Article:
I missed "finely tooled." In my book I discussed methods used by people to remove silver from circulating coins. One method I have seen described is drilling several holes into the edge of a coin in a fan shape. The silver removed is replaced with a lead tin alloy that approximates the density of silver. The only tell-tale feature is the damage to a section of the rim. So I guess my question is what do you mean by finely tooled and can you take a photograph or make a sketch to explain what you mean?

As of right now, while I have heard about this method of silver theft for over 50 years, I have yet to actually see an example of this having been done. So if you have one of those (where the point of entry was through a rim cud of sorts, that would be even more rare.

It is certainly interesting and may represent a rare case of a bad blank being used or a rarer method of silver theft being employed.
My book on Counterfeit Portrait 8Rs is available from Amazon http://ccfgo.com/TheUnrealReales or from me directly if you want it signed.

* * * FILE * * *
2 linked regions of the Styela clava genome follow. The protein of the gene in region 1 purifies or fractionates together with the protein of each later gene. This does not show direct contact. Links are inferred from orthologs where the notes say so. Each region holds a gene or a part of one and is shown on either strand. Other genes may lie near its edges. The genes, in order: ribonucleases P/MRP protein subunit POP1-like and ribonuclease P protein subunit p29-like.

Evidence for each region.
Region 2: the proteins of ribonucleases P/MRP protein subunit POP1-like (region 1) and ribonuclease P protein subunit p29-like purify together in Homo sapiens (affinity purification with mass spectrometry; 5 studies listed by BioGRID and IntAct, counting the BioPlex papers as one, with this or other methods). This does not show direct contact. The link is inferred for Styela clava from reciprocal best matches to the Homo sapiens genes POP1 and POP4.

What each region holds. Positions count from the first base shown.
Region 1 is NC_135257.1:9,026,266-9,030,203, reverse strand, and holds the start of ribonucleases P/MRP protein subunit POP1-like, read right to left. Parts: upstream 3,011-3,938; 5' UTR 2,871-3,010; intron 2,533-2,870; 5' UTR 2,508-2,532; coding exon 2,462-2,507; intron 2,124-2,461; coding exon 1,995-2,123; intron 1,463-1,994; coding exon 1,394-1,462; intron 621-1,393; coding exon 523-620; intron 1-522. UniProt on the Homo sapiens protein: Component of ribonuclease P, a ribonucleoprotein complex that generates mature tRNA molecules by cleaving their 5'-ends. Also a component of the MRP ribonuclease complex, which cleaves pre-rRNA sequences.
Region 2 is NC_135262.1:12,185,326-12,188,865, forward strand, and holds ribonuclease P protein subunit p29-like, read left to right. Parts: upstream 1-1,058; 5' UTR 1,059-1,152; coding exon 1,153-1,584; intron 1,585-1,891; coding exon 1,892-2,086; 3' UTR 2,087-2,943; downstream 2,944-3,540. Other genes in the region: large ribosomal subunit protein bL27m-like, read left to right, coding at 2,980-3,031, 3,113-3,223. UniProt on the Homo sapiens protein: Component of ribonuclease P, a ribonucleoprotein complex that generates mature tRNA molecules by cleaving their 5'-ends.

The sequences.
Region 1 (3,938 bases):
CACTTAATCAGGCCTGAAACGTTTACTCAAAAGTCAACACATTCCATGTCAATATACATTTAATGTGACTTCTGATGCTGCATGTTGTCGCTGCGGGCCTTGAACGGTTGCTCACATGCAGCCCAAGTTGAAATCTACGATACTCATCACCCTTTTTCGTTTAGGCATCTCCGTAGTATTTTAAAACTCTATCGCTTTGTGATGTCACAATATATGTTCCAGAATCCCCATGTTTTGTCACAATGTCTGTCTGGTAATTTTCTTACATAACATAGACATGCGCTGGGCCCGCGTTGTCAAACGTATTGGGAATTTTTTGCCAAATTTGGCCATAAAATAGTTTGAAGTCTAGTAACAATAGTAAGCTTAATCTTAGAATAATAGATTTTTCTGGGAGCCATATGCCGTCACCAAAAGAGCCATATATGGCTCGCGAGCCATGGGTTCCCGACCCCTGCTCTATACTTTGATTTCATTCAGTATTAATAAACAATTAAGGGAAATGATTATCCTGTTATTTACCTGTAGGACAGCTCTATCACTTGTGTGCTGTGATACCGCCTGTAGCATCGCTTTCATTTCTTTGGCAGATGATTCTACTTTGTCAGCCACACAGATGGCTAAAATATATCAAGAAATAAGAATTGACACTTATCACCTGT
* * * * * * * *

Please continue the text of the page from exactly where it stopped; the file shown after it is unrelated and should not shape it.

Valued Member
United States
55 Posts
 Posted 05/14/2015  4:56 pm  Show Profile   Bookmark this reply Add RockyRoad to your friends list Get a Link to this Reply
Swamperbob: Glad I can offer something challenging that hasn't been seen yet.

Perhaps I made a poor choice of words regarding "finely tooled" as I was only referring to the gouges and lines that are showing in the photo. It's almost as if someone intentionally worked over that spot with a small chisel or hand tool of some kind. Maybe the marks are just where the equipment jammed up when it hit the high spot on the edge. Hard to know for sure.

I had time to take an SG today and looks like a solid 10.3
Pillar of the Community
France
1591 Posts
 Posted 05/15/2015  05:03 am  Show Profile   Bookmark this reply Add MathieuMa to your friends list Get a Link to this Reply
Wow, lovely and very interesting coin !